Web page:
A qualifying employee (who worked for his employer for 1,250 hours or more during the past year for a company with 50 or more employees within a 75 mile radius) invokes his CFRA / FMLA rights when she asks for leave for her own serious health condition or that of a family member, and need not mention CFRA or FMLA by name in order to be entitled to leave. The employer may grant the leave without ever requesting medical certification. However, if the employer requires such certification, it should do so either at the time that the employee gives notice of her need for leave or within two business days thereafter, or – if the leave of the employee was unforeseeable – within two business days after the employee’s leave starts. Cal. Gov. Code section 12945.2(j)(1), (k)(1).
Under CFRA, the certification is legally sufficient if it includes the dates on which the condition started, and the estimated time the employee will require the leave. Once an employee provides adequate certification of her serious health condition, the employer must grant the leave, unless it has “reason to doubt the validity of the certification.” The employer may request an employee to undergo a second or third opinion of his condition if and only if the employer has a reason to doubt the validity of the original certification provided by the employee. Employers are required to obtain the opinion of a second and third doctor before denying leave or terminating an employee because of doubts about the validity of certification.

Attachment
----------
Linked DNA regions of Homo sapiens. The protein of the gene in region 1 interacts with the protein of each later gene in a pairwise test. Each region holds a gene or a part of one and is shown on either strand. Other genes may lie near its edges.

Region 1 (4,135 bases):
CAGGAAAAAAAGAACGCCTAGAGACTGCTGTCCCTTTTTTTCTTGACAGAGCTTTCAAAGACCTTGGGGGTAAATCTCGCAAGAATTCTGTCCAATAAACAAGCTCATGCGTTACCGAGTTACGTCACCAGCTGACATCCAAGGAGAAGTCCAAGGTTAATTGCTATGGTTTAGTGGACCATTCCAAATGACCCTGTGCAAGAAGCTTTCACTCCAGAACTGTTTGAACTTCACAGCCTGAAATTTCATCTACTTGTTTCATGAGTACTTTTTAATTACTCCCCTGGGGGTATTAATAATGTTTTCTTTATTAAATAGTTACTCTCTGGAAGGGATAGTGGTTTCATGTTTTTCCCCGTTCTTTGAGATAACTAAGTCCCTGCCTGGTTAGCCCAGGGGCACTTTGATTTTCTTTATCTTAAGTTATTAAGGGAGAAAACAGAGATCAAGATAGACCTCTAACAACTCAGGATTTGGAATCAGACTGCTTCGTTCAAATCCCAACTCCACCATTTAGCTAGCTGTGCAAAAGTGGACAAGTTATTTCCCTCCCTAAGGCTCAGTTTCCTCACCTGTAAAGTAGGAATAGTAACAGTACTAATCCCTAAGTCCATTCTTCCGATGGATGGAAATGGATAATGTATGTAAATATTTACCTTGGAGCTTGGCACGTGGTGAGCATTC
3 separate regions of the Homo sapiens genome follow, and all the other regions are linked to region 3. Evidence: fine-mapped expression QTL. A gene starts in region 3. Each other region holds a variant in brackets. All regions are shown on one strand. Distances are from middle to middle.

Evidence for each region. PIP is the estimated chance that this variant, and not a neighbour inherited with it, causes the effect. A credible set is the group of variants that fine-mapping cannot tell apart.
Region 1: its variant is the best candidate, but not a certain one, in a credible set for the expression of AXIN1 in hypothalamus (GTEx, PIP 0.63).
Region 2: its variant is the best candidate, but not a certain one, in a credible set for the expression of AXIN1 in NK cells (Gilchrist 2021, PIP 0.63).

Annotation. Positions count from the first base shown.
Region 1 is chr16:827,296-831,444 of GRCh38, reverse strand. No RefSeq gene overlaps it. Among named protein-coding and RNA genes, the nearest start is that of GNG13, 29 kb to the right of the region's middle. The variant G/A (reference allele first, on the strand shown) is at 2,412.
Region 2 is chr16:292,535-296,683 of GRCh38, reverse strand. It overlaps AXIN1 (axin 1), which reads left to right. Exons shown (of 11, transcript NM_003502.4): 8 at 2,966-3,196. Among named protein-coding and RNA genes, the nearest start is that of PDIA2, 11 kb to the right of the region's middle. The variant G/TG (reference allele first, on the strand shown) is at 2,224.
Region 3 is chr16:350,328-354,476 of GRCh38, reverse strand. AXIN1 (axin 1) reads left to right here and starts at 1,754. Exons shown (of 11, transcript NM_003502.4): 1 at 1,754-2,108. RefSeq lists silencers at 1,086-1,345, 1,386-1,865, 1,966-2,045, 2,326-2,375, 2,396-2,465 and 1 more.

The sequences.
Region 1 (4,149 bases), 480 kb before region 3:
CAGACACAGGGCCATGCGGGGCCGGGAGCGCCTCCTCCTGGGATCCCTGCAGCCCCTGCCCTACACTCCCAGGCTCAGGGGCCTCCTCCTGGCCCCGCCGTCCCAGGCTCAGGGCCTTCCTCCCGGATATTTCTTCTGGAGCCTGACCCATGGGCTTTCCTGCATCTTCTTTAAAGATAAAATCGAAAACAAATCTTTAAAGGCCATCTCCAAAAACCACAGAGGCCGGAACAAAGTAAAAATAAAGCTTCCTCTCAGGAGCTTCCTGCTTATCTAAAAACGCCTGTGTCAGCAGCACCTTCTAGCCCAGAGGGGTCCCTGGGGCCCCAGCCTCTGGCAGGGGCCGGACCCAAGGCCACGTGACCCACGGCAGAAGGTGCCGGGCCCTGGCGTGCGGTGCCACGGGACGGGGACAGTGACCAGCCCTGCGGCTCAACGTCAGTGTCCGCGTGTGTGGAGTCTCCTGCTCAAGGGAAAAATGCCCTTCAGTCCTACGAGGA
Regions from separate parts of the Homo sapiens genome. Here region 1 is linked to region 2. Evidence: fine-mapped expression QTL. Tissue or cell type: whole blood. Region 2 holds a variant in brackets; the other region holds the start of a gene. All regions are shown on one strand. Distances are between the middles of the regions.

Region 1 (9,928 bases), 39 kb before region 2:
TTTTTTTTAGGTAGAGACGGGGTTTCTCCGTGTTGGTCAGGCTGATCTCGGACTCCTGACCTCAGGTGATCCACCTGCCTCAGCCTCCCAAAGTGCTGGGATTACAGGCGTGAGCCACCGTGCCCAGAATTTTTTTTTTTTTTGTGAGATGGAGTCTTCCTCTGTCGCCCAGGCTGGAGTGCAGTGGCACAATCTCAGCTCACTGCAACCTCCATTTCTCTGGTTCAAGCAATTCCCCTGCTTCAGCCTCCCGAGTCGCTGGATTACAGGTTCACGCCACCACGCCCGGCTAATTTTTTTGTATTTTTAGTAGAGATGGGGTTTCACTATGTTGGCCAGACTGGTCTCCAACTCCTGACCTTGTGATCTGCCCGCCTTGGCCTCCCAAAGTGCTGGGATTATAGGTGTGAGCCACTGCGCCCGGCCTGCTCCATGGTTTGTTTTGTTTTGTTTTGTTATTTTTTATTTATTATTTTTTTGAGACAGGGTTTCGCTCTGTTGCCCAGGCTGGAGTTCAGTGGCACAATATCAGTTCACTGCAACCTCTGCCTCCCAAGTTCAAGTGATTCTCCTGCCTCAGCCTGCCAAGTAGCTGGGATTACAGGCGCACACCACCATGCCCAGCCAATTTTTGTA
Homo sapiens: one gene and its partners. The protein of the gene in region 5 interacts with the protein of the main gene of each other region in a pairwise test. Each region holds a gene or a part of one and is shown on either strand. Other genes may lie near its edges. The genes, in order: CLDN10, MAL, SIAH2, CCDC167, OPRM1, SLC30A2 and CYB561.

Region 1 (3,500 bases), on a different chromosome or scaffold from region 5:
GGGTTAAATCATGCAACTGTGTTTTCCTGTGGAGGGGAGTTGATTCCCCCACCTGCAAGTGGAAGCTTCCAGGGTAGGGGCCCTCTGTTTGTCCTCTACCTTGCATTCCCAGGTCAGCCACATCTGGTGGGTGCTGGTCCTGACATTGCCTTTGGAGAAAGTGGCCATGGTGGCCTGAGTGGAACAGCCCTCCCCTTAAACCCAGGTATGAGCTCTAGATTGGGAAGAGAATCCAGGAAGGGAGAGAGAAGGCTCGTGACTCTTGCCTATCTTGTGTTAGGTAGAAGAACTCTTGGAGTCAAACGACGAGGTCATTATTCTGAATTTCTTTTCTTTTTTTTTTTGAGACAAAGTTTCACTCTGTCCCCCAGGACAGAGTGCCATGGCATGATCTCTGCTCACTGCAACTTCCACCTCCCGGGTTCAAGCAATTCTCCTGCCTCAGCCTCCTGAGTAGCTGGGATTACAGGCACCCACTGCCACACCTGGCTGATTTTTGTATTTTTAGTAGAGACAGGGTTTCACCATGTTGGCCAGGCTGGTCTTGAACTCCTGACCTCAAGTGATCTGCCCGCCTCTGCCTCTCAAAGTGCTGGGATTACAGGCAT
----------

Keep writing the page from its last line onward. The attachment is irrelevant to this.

If you believe that you suffered an adverse employment action or were wrongfully terminated in retaliation for exercising your rights under FMLA / CFRA, contact San Francisco employment lawyer Arkady Itkin to discuss your rights.